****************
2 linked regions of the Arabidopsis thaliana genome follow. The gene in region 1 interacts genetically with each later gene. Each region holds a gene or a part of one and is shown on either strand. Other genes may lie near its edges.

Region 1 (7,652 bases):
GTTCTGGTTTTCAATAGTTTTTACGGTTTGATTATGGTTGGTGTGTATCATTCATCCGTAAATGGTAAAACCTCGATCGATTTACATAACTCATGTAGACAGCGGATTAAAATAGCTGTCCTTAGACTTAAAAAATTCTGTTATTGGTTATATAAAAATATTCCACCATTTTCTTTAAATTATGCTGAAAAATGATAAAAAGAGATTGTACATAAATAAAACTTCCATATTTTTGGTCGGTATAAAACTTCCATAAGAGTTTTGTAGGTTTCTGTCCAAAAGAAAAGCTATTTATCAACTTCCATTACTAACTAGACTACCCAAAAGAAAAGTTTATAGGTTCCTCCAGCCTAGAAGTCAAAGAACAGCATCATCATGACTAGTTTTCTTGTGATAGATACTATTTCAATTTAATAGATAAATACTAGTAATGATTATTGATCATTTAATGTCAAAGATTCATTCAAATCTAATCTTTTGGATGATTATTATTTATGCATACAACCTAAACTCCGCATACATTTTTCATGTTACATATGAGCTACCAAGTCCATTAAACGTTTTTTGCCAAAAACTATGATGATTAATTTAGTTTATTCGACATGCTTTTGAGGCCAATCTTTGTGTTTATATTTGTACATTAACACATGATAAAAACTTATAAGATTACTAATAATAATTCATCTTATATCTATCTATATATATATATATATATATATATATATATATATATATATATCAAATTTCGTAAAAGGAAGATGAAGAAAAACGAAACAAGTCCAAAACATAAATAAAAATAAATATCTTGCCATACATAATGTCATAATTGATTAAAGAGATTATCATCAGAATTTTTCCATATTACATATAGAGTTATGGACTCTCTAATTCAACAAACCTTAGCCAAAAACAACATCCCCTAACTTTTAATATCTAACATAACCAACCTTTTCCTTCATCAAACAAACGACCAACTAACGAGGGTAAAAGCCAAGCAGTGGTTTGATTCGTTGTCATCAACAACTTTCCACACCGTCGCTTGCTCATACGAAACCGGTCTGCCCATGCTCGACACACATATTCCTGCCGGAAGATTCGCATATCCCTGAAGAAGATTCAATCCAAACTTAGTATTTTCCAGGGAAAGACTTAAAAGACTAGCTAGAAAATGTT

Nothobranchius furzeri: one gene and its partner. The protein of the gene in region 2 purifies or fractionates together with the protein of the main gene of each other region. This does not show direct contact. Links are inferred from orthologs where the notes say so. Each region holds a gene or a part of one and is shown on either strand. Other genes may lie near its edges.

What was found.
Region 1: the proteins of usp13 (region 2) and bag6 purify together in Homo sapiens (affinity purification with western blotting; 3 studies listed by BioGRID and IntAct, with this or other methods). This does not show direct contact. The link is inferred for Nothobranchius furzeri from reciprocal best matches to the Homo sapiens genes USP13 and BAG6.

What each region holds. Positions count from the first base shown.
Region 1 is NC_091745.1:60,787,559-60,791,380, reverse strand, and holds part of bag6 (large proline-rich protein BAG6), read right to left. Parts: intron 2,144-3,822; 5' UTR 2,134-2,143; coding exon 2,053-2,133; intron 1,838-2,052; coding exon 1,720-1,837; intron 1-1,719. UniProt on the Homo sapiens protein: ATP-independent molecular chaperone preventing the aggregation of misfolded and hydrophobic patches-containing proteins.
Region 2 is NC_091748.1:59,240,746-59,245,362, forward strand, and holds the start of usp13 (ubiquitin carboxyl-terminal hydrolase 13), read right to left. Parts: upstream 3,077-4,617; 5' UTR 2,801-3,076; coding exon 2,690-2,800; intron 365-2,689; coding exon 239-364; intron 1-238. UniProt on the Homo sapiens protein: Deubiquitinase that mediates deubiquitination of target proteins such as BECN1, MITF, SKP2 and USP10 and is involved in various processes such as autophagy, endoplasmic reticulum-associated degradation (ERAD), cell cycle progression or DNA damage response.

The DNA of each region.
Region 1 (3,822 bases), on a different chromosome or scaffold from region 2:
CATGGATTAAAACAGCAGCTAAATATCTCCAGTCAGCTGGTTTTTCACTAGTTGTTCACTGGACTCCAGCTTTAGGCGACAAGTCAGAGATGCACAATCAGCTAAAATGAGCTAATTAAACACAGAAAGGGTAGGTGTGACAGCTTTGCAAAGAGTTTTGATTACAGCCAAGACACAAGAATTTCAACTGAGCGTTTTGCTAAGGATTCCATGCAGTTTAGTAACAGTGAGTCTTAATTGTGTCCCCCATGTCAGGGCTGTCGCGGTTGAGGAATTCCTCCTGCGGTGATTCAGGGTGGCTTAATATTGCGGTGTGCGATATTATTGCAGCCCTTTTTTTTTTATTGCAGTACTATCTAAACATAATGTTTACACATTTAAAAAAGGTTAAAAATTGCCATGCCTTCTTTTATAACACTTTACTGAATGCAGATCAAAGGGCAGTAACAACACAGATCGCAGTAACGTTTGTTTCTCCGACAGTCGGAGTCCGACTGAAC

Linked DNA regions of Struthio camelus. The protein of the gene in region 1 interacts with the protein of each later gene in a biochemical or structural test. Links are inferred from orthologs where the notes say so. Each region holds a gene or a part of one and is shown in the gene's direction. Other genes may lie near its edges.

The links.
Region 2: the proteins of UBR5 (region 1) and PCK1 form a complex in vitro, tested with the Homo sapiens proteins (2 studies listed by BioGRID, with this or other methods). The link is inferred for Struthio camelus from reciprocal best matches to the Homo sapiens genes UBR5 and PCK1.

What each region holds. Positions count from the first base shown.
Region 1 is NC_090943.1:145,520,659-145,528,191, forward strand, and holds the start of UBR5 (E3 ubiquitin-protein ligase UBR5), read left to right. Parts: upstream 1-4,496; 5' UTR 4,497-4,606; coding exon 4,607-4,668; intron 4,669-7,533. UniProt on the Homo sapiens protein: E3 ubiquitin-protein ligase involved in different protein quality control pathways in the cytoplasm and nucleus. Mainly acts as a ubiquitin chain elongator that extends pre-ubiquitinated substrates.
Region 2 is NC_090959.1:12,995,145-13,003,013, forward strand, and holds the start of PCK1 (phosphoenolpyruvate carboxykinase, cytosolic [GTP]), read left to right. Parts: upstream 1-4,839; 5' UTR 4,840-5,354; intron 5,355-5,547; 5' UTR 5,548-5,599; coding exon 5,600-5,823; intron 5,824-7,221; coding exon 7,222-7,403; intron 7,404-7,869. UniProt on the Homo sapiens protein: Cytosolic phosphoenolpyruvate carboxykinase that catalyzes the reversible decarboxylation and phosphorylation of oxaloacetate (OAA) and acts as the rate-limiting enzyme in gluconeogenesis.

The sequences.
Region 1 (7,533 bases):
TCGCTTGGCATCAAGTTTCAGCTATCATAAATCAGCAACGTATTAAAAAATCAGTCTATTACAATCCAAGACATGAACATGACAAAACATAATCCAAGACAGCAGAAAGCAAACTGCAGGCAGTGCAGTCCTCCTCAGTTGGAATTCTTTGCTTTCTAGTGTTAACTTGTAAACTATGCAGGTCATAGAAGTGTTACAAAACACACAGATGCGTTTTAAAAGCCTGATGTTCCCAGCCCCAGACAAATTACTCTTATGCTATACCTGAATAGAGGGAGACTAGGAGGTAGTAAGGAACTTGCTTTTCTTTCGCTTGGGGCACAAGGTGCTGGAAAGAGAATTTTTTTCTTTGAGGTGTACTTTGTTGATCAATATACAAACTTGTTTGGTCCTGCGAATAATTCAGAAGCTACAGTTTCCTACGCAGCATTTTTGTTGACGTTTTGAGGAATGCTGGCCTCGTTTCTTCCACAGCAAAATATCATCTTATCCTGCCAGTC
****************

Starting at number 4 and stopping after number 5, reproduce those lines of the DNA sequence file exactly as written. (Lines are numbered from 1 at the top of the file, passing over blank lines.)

Nothobranchius furzeri: one gene and its partner. The protein of the gene in region 2 purifies or fractionates together with the protein of the main gene of each other region. This does not show direct contact. Links are inferred from orthologs where the notes say so. Each region holds a gene or a part of one and is shown on either strand. Other genes may lie near its edges.

What was found.